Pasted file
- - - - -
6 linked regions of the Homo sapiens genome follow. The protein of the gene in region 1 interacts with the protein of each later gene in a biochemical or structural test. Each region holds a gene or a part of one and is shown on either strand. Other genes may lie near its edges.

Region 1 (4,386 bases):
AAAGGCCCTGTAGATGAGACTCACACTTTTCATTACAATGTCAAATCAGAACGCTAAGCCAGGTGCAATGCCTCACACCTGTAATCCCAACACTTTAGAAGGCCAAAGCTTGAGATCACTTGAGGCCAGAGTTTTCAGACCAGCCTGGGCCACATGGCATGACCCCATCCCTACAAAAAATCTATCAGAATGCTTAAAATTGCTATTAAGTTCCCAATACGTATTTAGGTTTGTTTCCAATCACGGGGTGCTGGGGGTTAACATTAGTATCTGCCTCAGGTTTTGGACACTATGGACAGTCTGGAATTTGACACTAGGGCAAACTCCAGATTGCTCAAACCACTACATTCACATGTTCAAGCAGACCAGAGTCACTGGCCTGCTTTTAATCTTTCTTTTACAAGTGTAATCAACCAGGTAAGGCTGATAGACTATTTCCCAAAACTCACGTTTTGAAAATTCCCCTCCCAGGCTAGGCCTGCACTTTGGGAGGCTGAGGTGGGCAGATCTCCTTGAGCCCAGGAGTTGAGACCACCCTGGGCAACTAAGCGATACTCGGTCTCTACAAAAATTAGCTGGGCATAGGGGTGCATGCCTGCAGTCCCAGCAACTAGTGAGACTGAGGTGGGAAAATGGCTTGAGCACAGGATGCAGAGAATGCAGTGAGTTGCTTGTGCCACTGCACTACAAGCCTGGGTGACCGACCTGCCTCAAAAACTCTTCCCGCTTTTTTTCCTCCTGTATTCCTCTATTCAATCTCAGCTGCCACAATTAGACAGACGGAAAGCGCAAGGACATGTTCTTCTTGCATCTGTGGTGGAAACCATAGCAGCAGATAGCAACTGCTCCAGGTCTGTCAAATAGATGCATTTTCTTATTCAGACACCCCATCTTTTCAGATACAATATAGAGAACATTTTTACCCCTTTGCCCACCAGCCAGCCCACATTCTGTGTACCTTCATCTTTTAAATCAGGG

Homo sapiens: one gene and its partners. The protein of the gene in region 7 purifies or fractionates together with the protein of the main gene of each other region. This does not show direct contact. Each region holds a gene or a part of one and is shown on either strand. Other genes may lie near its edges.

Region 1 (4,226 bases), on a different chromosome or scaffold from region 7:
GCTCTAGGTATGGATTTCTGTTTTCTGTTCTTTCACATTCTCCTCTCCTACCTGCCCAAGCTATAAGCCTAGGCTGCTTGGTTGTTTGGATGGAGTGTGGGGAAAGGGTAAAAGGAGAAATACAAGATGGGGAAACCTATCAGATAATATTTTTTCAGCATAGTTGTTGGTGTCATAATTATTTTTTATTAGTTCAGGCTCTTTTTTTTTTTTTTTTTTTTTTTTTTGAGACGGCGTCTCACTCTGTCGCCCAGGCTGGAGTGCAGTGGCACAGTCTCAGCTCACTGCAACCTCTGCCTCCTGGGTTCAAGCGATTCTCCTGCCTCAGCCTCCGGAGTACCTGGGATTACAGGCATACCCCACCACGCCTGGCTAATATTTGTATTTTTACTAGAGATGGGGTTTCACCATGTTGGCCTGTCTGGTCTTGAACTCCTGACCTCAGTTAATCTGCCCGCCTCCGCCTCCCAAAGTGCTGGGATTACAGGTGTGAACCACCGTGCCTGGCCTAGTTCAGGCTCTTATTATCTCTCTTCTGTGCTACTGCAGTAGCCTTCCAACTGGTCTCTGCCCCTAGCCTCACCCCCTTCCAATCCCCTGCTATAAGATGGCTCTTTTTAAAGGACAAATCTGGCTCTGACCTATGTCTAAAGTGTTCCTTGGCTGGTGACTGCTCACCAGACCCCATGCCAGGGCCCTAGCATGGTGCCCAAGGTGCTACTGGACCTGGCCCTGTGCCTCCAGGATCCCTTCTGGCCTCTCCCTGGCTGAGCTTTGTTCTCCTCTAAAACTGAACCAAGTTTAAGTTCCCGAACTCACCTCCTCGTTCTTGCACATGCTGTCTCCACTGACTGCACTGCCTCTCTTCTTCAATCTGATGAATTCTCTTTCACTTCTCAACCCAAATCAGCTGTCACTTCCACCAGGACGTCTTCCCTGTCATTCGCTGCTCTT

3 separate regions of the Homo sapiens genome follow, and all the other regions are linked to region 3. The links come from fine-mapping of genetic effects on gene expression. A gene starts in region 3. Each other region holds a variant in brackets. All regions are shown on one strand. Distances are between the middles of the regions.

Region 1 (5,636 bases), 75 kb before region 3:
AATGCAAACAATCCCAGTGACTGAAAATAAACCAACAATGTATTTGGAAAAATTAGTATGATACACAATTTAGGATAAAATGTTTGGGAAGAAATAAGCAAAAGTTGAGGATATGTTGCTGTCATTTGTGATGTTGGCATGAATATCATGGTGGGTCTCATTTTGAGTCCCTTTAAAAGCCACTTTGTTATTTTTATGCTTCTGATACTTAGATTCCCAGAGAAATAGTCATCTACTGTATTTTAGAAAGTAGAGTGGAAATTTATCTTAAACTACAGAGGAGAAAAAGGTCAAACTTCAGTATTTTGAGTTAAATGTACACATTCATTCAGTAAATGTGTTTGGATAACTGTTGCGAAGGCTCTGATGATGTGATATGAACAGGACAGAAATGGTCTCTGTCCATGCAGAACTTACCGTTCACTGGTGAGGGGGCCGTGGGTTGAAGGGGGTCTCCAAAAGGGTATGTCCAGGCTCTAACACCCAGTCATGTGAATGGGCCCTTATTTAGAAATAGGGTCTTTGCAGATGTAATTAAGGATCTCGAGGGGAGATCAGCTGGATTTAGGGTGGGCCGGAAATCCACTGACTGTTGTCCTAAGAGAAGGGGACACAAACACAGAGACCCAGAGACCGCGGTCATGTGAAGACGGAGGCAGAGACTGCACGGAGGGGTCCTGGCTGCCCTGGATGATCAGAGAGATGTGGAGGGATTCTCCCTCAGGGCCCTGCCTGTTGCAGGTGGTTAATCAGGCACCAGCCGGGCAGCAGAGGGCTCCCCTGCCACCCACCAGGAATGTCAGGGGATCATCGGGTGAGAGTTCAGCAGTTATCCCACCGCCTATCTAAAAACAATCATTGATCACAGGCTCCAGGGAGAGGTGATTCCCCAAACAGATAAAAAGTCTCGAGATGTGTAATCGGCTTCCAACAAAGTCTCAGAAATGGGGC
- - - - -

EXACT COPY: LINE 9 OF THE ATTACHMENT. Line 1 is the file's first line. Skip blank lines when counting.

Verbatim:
AATGCAAACAATCCCAGTGACTGAAAATAAACCAACAATGTATTTGGAAAAATTAGTATGATACACAATTTAGGATAAAATGTTTGGGAAGAAATAAGCAAAAGTTGAGGATATGTTGCTGTCATTTGTGATGTTGGCATGAATATCATGGTGGGTCTCATTTTGAGTCCCTTTAAAAGCCACTTTGTTATTTTTATGCTTCTGATACTTAGATTCCCAGAGAAATAGTCATCTACTGTATTTTAGAAAGTAGAGTGGAAATTTATCTTAAACTACAGAGGAGAAAAAGGTCAAACTTCAGTATTTTGAGTTAAATGTACACATTCATTCAGTAAATGTGTTTGGATAACTGTTGCGAAGGCTCTGATGATGTGATATGAACAGGACAGAAATGGTCTCTGTCCATGCAGAACTTACCGTTCACTGGTGAGGGGGCCGTGGGTTGAAGGGGGTCTCCAAAAGGGTATGTCCAGGCTCTAACACCCAGTCATGTGAATGGGCCCTTATTTAGAAATAGGGTCTTTGCAGATGTAATTAAGGATCTCGAGGGGAGATCAGCTGGATTTAGGGTGGGCCGGAAATCCACTGACTGTTGTCCTAAGAGAAGGGGACACAAACACAGAGACCCAGAGACCGCGGTCATGTGAAGACGGAGGCAGAGACTGCACGGAGGGGTCCTGGCTGCCCTGGATGATCAGAGAGATGTGGAGGGATTCTCCCTCAGGGCCCTGCCTGTTGCAGGTGGTTAATCAGGCACCAGCCGGGCAGCAGAGGGCTCCCCTGCCACCCACCAGGAATGTCAGGGGATCATCGGGTGAGAGTTCAGCAGTTATCCCACCGCCTATCTAAAAACAATCATTGATCACAGGCTCCAGGGAGAGGTGATTCCCCAAACAGATAAAAAGTCTCGAGATGTGTAATCGGCTTCCAACAAAGTCTCAGAAATGGGGC